Reet Jones, Roland Smith, Rudolph Davis and Melvin Jones were at Swansboro Sunday.
The baseball game between a Wilmington team and the Pink Hill All-Stars on the local diamond Sunday afternoon was won by Pink Hill, 7 to 8.
A.J. Potter, former Davidson College football star, will assist E.M. Waller with the freshman team at State College this fall, so says the Raleigh News and Observer. Potter is a former Pink Hill boy and a son of the late Durham Potter, who was killed by an army deserter several years ago.
Mrs. T.A. Turner, Mrs. Annie Jones and Miss Grace Jones were overnight visitors at Charlottesville, Va., recently. They were accompanied home by T.J. Turner, who attended summer school at the University of Virginia.
Mr. and Mrs. Walter Wiliams of Live Oak, Fla., have been visiting relatives here and at Roxboro.
Mrs. Roy Rouse of Moss Hill spent Saturday with Mrs. Lela Pollock here.
Miss Doris Smith when to Stanhope near Rocky Mount Friday to resume her work as a teacher of the fourth grade in the school there.
Bear Marsh
The revival meeting opened at Bear Marsh Church on Monday, September 6, and will last a week or 10 days. The pastor, Rev. W.R. Stephens is assisted by Rev. J.M. Duncan from Murfreesboro. All come and hear the powerful messages being brought.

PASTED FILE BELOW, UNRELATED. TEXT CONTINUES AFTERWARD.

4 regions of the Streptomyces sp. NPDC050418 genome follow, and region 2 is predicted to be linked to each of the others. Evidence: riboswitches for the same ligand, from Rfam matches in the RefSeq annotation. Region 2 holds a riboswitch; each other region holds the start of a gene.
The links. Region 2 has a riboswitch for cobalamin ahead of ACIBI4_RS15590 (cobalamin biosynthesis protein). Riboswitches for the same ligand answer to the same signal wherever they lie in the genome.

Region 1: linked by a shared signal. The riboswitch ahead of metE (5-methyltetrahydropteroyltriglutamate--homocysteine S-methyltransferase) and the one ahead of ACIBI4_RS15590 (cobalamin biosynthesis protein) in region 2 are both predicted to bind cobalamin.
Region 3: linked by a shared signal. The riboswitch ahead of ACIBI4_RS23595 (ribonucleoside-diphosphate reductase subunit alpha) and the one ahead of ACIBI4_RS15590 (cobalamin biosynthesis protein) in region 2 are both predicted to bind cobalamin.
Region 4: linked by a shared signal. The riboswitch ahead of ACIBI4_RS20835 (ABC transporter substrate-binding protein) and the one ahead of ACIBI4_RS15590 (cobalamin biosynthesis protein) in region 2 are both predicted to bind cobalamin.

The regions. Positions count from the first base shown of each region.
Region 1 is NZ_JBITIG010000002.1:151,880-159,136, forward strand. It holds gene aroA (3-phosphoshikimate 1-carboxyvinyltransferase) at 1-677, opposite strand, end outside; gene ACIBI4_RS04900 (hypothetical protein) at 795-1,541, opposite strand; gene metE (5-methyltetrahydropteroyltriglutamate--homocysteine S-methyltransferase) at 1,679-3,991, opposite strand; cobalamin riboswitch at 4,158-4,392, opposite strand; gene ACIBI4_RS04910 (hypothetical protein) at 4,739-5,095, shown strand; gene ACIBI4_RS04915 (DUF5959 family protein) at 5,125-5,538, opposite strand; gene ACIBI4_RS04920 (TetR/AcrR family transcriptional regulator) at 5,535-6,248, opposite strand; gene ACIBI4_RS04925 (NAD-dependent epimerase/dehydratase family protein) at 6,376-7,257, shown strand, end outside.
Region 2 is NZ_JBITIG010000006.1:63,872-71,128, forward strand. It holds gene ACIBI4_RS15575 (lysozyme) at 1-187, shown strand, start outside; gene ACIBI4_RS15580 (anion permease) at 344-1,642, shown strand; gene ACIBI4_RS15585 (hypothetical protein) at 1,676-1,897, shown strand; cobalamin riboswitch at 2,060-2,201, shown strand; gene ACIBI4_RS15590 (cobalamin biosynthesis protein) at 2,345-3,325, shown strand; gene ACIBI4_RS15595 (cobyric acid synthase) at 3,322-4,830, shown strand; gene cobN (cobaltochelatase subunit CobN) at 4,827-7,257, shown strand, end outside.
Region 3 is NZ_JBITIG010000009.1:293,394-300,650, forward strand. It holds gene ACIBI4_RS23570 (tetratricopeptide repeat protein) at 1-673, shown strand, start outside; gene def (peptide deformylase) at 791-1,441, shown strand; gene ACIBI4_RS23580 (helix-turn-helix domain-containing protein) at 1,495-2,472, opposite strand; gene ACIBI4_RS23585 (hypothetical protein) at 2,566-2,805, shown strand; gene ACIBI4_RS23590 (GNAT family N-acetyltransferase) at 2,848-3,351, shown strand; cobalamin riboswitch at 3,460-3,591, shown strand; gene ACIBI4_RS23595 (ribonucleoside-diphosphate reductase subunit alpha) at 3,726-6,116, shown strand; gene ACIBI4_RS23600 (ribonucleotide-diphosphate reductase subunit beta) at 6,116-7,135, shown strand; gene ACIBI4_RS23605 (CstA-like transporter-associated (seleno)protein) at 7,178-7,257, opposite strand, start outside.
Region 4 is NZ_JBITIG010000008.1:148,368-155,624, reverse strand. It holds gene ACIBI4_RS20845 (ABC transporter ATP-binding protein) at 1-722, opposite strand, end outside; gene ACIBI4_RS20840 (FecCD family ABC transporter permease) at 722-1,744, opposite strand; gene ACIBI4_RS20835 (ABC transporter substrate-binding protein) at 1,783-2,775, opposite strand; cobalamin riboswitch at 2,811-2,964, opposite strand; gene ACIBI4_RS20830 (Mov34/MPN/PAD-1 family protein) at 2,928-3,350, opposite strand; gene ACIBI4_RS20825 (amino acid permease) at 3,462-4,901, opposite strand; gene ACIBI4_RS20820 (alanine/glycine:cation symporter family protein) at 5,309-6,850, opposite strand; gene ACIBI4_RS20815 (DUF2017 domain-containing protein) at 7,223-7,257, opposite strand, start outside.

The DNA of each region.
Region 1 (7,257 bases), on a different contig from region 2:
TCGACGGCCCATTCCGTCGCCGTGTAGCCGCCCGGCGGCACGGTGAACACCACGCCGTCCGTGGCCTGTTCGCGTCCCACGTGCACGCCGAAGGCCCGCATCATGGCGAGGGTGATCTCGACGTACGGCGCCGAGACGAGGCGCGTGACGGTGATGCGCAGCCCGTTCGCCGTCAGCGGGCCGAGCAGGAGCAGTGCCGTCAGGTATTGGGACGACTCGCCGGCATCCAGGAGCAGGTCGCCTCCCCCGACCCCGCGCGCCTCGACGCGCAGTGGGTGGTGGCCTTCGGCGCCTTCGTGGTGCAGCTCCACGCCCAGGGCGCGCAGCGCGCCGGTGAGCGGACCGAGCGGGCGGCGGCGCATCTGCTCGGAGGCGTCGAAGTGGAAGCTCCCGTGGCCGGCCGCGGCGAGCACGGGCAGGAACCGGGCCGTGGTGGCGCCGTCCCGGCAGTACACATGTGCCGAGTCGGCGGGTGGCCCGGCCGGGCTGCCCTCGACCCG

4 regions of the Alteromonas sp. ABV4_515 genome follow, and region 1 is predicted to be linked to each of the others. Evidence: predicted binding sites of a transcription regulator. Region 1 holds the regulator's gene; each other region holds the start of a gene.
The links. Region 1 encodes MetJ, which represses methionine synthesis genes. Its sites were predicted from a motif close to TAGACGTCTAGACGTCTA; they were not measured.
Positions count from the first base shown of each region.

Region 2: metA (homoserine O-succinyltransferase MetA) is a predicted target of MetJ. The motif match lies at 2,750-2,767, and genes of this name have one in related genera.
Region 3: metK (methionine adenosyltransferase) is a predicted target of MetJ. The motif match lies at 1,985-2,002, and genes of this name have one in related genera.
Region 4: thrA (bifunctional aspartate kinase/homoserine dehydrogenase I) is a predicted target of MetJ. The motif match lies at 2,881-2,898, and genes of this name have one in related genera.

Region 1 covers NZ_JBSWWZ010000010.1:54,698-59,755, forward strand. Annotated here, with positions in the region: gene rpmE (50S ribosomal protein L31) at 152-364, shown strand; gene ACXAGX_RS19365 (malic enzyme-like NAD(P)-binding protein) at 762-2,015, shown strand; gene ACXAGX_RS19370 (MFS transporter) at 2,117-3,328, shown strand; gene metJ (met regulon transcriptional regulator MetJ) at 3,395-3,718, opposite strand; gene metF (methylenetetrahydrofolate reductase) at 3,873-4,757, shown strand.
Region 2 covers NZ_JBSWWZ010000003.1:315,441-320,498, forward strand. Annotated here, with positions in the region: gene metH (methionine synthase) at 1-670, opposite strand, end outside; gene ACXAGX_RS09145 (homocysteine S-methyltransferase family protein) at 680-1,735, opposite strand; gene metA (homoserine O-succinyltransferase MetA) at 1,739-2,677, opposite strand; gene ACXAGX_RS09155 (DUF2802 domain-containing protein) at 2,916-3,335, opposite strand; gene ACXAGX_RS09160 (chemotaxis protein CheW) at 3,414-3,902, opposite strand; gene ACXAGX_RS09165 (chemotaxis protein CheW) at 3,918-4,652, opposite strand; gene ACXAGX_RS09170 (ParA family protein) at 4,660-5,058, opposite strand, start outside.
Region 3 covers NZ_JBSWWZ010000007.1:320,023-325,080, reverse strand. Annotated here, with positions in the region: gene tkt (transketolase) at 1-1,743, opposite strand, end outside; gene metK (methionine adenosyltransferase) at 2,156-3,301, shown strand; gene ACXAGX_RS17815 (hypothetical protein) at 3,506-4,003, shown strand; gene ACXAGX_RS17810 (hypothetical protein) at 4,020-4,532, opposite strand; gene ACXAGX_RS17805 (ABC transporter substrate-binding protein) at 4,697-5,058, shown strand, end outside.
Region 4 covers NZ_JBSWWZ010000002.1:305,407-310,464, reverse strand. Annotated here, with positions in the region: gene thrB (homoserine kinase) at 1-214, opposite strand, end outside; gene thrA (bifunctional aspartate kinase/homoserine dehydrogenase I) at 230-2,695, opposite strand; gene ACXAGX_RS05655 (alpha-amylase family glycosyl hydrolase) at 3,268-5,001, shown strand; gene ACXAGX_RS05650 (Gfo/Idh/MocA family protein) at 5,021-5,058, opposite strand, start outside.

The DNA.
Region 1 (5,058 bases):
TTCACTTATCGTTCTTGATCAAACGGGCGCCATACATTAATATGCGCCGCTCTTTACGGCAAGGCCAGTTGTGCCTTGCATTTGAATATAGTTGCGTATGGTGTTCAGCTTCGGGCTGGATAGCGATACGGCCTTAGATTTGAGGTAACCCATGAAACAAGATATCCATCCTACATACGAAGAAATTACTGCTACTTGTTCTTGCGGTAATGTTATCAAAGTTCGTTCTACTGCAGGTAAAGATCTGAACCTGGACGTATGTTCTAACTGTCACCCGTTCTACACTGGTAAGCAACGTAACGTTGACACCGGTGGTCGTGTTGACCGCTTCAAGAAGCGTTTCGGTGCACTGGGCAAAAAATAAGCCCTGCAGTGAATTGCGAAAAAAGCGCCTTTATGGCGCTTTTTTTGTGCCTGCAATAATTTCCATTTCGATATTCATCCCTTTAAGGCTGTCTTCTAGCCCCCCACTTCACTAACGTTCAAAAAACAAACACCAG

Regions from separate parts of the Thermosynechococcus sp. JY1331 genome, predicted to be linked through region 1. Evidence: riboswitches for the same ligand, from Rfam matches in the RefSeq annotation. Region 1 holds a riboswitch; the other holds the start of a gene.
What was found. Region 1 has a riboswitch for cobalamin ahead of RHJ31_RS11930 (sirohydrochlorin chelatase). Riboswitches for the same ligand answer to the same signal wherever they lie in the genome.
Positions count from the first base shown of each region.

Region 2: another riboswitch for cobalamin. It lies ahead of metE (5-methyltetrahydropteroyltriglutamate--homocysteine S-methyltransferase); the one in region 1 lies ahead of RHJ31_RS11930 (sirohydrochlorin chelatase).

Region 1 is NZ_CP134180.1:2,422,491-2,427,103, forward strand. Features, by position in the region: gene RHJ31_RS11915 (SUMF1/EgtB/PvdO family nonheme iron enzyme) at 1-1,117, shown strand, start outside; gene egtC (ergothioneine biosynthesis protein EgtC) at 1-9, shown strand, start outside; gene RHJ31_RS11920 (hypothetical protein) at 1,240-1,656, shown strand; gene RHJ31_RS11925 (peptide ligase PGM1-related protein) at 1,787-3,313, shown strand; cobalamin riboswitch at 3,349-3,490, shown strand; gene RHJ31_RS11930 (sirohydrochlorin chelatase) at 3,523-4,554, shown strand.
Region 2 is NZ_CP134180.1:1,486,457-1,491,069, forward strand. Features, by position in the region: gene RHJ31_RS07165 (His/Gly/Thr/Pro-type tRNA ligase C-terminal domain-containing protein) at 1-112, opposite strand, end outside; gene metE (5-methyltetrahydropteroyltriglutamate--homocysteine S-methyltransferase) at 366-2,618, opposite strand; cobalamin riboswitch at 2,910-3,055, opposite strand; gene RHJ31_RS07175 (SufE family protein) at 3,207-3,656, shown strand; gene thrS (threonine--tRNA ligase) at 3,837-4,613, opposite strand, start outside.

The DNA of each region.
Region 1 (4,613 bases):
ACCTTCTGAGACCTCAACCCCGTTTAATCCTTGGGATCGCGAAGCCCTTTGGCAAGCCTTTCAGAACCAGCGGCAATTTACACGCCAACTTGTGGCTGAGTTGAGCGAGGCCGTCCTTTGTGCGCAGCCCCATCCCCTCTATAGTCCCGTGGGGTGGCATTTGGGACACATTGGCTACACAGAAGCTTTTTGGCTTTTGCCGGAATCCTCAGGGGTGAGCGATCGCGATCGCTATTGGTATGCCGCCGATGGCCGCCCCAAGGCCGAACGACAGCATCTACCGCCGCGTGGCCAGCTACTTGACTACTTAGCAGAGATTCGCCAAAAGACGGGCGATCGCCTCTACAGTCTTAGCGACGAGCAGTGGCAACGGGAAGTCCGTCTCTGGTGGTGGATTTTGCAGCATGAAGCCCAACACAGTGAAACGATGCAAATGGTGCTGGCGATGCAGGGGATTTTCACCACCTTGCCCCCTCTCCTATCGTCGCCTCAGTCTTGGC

The boys and girls’ Sunday School class at Bear Marsh gave a weiner roast at Maxwell’s Mill last Thursday afternoon in honor of Boyd Walker, one of the members of the boy’s class, who is leaving the 14th of this month for Campbell College.
Miss Wilma Dixon of Greenville spent part of last week here with her parents, Mr. and Mrs. E.J. Dixon.
Mr. and Mrs. Paul King of near Rone’s Chapel, visited with Miss Annie Swinson awhile Sunday afternoon.
Mr.and Mrs. Lawton Hargroves and daughter, Louberta, visited in the home of J.A. Swinson of near Calypso Sunday.
Miss Nita Jean Brock of Mt. Olive spent part of last week in the home of her uncle, D.J. Brock.
Cole’s Chapel
Miss Lillie Brown spent Saturday in Wallace.
Lean James and Miss Lillie Brown motored to Richlands Tuesday night.
Lean James and J.B. Quinn were the guests of Misses Lillie and Alice Brown Sunday.
Miss Lennie Hatcher motored to Mill Swamp Sunday
Bill Quinn was the guest of Misses Alice and Adell Nethercutt Sunday. Lean James was the guest of Miss Lillie Brown Saturday night.